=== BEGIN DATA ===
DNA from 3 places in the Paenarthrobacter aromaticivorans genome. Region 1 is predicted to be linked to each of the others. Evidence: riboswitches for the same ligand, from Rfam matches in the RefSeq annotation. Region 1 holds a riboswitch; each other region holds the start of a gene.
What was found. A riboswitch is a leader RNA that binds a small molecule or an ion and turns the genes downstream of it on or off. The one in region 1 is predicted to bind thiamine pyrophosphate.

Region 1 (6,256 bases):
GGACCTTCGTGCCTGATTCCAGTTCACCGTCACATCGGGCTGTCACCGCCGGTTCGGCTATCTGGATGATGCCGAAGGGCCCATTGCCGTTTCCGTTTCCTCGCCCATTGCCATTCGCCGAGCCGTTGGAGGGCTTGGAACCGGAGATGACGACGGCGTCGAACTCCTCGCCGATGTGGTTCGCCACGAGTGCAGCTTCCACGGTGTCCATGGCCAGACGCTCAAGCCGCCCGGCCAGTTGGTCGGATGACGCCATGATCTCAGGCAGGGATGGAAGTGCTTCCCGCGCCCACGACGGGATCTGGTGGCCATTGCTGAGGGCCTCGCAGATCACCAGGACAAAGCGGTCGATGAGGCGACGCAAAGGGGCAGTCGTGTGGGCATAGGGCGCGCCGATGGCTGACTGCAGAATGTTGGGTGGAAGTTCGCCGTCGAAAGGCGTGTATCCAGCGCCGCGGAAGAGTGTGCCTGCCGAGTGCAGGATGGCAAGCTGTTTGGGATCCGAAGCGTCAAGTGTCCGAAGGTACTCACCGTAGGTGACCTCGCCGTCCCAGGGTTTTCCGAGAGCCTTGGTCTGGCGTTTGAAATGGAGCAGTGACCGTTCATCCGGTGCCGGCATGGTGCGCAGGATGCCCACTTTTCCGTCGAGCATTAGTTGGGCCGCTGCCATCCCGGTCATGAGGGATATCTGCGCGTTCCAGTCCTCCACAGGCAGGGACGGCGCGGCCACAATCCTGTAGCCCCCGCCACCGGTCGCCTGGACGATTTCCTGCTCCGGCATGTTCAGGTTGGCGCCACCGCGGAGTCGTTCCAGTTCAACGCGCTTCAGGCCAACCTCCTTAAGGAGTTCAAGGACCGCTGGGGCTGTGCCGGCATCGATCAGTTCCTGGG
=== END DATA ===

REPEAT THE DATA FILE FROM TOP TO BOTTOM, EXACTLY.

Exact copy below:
DNA from 3 places in the Paenarthrobacter aromaticivorans genome. Region 1 is predicted to be linked to each of the others. Evidence: riboswitches for the same ligand, from Rfam matches in the RefSeq annotation. Region 1 holds a riboswitch; each other region holds the start of a gene.
What was found. A riboswitch is a leader RNA that binds a small molecule or an ion and turns the genes downstream of it on or off. The one in region 1 is predicted to bind thiamine pyrophosphate.

Region 1 (6,256 bases):
GGACCTTCGTGCCTGATTCCAGTTCACCGTCACATCGGGCTGTCACCGCCGGTTCGGCTATCTGGATGATGCCGAAGGGCCCATTGCCGTTTCCGTTTCCTCGCCCATTGCCATTCGCCGAGCCGTTGGAGGGCTTGGAACCGGAGATGACGACGGCGTCGAACTCCTCGCCGATGTGGTTCGCCACGAGTGCAGCTTCCACGGTGTCCATGGCCAGACGCTCAAGCCGCCCGGCCAGTTGGTCGGATGACGCCATGATCTCAGGCAGGGATGGAAGTGCTTCCCGCGCCCACGACGGGATCTGGTGGCCATTGCTGAGGGCCTCGCAGATCACCAGGACAAAGCGGTCGATGAGGCGACGCAAAGGGGCAGTCGTGTGGGCATAGGGCGCGCCGATGGCTGACTGCAGAATGTTGGGTGGAAGTTCGCCGTCGAAAGGCGTGTATCCAGCGCCGCGGAAGAGTGTGCCTGCCGAGTGCAGGATGGCAAGCTGTTTGGGATCCGAAGCGTCAAGTGTCCGAAGGTACTCACCGTAGGTGACCTCGCCGTCCCAGGGTTTTCCGAGAGCCTTGGTCTGGCGTTTGAAATGGAGCAGTGACCGTTCATCCGGTGCCGGCATGGTGCGCAGGATGCCCACTTTTCCGTCGAGCATTAGTTGGGCCGCTGCCATCCCGGTCATGAGGGATATCTGCGCGTTCCAGTCCTCCACAGGCAGGGACGGCGCGGCCACAATCCTGTAGCCCCCGCCACCGGTCGCCTGGACGATTTCCTGCTCCGGCATGTTCAGGTTGGCGCCACCGCGGAGTCGTTCCAGTTCAACGCGCTTCAGGCCAACCTCCTTAAGGAGTTCAAGGACCGCTGGGGCTGTGCCGGCATCGATCAGTTCCTGGG